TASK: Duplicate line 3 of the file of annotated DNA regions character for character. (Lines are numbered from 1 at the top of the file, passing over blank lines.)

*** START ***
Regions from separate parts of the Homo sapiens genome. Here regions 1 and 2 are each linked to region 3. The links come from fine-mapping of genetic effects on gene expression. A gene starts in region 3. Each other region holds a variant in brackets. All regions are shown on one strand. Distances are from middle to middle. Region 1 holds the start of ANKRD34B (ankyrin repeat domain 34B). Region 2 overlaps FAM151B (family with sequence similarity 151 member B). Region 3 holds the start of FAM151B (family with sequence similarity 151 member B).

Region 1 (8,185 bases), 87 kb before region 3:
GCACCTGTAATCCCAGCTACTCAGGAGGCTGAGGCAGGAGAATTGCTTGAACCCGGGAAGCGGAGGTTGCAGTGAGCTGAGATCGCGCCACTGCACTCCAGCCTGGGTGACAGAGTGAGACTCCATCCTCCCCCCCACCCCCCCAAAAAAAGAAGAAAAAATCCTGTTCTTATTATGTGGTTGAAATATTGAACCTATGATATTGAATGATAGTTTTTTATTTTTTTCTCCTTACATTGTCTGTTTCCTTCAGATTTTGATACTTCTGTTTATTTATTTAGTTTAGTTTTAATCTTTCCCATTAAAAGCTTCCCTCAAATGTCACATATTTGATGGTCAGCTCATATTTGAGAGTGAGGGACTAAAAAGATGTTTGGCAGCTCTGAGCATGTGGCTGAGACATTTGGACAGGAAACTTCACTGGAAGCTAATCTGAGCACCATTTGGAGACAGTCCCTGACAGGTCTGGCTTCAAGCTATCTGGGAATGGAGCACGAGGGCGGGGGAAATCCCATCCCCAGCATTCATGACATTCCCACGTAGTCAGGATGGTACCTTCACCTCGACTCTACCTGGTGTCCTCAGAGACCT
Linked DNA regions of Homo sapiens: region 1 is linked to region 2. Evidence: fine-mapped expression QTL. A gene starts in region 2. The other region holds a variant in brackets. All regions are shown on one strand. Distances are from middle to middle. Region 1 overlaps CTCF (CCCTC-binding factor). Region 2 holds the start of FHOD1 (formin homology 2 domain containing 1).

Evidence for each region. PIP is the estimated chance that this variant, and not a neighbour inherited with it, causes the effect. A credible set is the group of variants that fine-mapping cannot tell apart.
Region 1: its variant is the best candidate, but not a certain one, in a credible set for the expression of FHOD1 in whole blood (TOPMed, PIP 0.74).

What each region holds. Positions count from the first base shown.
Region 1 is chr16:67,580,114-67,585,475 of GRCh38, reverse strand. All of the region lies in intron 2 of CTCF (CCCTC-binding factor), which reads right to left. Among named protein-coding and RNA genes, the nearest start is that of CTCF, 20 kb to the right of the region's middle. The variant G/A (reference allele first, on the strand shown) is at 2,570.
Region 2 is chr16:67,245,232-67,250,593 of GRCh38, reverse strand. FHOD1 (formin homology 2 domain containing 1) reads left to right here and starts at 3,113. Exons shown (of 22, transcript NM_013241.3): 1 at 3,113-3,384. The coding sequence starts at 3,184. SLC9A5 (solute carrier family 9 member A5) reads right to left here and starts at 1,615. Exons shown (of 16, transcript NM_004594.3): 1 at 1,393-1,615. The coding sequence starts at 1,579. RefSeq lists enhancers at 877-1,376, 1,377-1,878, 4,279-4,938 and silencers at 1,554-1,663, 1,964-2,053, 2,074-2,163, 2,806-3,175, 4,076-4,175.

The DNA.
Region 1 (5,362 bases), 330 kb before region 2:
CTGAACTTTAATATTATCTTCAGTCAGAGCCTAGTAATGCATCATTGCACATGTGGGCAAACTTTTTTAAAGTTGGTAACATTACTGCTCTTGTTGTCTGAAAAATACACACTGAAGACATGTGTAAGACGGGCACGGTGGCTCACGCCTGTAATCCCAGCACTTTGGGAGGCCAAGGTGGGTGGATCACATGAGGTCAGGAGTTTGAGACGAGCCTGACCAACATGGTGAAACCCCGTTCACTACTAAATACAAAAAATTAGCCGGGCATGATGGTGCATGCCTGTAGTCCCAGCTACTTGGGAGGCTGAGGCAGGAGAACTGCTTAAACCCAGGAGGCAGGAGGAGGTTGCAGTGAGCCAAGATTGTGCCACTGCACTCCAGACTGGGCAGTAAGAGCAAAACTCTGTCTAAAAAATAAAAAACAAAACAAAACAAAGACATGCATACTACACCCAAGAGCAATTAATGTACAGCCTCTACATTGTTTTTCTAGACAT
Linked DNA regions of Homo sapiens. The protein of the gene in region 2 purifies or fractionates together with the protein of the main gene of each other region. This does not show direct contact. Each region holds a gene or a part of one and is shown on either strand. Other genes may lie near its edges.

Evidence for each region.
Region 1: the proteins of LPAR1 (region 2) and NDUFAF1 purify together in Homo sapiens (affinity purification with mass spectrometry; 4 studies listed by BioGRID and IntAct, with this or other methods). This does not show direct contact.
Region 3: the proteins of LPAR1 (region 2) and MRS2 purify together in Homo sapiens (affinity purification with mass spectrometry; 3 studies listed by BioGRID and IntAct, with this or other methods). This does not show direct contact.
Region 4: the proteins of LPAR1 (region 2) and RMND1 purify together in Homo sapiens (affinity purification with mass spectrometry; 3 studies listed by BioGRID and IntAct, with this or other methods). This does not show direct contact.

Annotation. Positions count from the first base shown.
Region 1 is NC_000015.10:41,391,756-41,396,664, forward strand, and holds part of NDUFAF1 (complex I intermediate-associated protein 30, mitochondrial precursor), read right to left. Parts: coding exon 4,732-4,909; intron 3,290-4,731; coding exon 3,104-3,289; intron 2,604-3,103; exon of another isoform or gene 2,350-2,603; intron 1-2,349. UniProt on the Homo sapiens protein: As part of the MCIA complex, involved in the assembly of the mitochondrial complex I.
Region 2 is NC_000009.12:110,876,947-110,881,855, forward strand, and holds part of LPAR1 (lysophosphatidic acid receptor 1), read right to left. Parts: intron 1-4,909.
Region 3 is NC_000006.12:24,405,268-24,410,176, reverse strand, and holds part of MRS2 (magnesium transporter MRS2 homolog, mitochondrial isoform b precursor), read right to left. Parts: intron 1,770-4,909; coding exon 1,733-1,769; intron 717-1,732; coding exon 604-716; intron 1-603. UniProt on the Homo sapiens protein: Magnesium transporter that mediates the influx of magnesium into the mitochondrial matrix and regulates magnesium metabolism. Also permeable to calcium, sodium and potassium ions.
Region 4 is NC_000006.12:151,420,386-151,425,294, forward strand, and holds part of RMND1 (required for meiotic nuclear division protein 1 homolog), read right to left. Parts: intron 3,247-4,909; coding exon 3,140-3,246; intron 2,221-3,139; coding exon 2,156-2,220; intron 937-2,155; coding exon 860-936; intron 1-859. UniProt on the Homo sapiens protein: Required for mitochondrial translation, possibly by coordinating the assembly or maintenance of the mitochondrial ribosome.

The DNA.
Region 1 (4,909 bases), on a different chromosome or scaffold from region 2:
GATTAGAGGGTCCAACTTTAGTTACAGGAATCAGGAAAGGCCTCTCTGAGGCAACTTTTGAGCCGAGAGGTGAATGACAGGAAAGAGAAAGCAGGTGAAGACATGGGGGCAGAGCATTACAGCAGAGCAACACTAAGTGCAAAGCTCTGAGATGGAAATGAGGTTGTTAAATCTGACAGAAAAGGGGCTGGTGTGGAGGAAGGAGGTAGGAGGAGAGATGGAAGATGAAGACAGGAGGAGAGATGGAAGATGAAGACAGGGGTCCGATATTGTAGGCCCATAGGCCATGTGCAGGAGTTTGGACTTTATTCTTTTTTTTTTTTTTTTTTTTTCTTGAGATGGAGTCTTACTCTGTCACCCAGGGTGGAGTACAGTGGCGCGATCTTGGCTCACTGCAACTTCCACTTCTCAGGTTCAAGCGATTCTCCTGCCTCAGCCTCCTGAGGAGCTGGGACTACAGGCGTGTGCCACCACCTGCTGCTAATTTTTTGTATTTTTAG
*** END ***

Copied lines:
GCACCTGTAATCCCAGCTACTCAGGAGGCTGAGGCAGGAGAATTGCTTGAACCCGGGAAGCGGAGGTTGCAGTGAGCTGAGATCGCGCCACTGCACTCCAGCCTGGGTGACAGAGTGAGACTCCATCCTCCCCCCCACCCCCCCAAAAAAAGAAGAAAAAATCCTGTTCTTATTATGTGGTTGAAATATTGAACCTATGATATTGAATGATAGTTTTTTATTTTTTTCTCCTTACATTGTCTGTTTCCTTCAGATTTTGATACTTCTGTTTATTTATTTAGTTTAGTTTTAATCTTTCCCATTAAAAGCTTCCCTCAAATGTCACATATTTGATGGTCAGCTCATATTTGAGAGTGAGGGACTAAAAAGATGTTTGGCAGCTCTGAGCATGTGGCTGAGACATTTGGACAGGAAACTTCACTGGAAGCTAATCTGAGCACCATTTGGAGACAGTCCCTGACAGGTCTGGCTTCAAGCTATCTGGGAATGGAGCACGAGGGCGGGGGAAATCCCATCCCCAGCATTCATGACATTCCCACGTAGTCAGGATGGTACCTTCACCTCGACTCTACCTGGTGTCCTCAGAGACCT